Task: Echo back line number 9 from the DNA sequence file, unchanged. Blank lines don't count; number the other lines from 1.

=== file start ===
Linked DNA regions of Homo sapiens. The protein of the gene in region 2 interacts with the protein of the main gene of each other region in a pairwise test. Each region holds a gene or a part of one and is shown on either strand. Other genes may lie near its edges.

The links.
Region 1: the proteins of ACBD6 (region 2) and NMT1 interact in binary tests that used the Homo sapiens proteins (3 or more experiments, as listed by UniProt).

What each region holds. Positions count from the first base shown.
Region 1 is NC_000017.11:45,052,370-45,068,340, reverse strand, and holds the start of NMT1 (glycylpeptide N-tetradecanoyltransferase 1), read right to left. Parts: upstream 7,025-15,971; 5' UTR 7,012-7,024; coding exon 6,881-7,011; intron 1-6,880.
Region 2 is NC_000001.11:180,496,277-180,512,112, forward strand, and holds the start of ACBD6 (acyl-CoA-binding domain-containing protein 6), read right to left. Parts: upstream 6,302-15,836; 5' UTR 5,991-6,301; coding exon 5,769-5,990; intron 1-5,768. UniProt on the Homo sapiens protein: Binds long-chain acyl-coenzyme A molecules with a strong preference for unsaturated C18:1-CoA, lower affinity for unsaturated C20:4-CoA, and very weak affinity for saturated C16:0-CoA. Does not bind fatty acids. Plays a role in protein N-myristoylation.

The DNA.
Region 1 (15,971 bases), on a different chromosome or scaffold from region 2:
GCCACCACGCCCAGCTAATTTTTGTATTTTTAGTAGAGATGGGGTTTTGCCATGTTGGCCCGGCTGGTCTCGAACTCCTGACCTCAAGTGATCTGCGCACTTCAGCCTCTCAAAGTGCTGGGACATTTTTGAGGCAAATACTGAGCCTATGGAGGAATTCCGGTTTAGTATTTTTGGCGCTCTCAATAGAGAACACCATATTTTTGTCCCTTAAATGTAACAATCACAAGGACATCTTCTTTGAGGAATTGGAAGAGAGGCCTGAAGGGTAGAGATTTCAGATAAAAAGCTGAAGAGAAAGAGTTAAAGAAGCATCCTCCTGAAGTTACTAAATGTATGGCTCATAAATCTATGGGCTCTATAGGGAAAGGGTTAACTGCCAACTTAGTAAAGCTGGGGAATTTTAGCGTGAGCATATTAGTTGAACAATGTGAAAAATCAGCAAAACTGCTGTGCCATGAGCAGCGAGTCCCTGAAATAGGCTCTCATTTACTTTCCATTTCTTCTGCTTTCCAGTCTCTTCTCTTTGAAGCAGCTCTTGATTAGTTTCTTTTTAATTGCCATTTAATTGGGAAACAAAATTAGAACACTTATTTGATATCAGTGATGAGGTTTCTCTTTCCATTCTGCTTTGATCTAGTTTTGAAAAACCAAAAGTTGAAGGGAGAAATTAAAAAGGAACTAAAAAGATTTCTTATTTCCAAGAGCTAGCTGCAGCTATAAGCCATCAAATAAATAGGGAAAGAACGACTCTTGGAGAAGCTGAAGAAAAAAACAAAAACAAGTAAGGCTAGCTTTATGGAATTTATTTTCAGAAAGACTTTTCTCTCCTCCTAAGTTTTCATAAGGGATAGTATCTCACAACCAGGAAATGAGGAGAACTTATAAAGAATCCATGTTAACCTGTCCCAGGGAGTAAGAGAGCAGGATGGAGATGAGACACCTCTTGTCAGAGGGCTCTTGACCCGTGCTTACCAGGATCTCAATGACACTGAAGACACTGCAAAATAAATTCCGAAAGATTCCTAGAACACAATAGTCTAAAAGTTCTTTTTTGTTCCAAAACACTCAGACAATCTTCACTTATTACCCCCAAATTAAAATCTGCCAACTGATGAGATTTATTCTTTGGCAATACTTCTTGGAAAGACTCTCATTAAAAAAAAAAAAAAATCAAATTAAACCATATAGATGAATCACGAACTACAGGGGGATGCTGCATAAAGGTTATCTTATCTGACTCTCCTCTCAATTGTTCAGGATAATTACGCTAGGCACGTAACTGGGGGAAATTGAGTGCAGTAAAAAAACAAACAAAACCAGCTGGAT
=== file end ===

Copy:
GCCACCACGCCCAGCTAATTTTTGTATTTTTAGTAGAGATGGGGTTTTGCCATGTTGGCCCGGCTGGTCTCGAACTCCTGACCTCAAGTGATCTGCGCACTTCAGCCTCTCAAAGTGCTGGGACATTTTTGAGGCAAATACTGAGCCTATGGAGGAATTCCGGTTTAGTATTTTTGGCGCTCTCAATAGAGAACACCATATTTTTGTCCCTTAAATGTAACAATCACAAGGACATCTTCTTTGAGGAATTGGAAGAGAGGCCTGAAGGGTAGAGATTTCAGATAAAAAGCTGAAGAGAAAGAGTTAAAGAAGCATCCTCCTGAAGTTACTAAATGTATGGCTCATAAATCTATGGGCTCTATAGGGAAAGGGTTAACTGCCAACTTAGTAAAGCTGGGGAATTTTAGCGTGAGCATATTAGTTGAACAATGTGAAAAATCAGCAAAACTGCTGTGCCATGAGCAGCGAGTCCCTGAAATAGGCTCTCATTTACTTTCCATTTCTTCTGCTTTCCAGTCTCTTCTCTTTGAAGCAGCTCTTGATTAGTTTCTTTTTAATTGCCATTTAATTGGGAAACAAAATTAGAACACTTATTTGATATCAGTGATGAGGTTTCTCTTTCCATTCTGCTTTGATCTAGTTTTGAAAAACCAAAAGTTGAAGGGAGAAATTAAAAAGGAACTAAAAAGATTTCTTATTTCCAAGAGCTAGCTGCAGCTATAAGCCATCAAATAAATAGGGAAAGAACGACTCTTGGAGAAGCTGAAGAAAAAAACAAAAACAAGTAAGGCTAGCTTTATGGAATTTATTTTCAGAAAGACTTTTCTCTCCTCCTAAGTTTTCATAAGGGATAGTATCTCACAACCAGGAAATGAGGAGAACTTATAAAGAATCCATGTTAACCTGTCCCAGGGAGTAAGAGAGCAGGATGGAGATGAGACACCTCTTGTCAGAGGGCTCTTGACCCGTGCTTACCAGGATCTCAATGACACTGAAGACACTGCAAAATAAATTCCGAAAGATTCCTAGAACACAATAGTCTAAAAGTTCTTTTTTGTTCCAAAACACTCAGACAATCTTCACTTATTACCCCCAAATTAAAATCTGCCAACTGATGAGATTTATTCTTTGGCAATACTTCTTGGAAAGACTCTCATTAAAAAAAAAAAAAAATCAAATTAAACCATATAGATGAATCACGAACTACAGGGGGATGCTGCATAAAGGTTATCTTATCTGACTCTCCTCTCAATTGTTCAGGATAATTACGCTAGGCACGTAACTGGGGGAAATTGAGTGCAGTAAAAAAACAAACAAAACCAGCTGGAT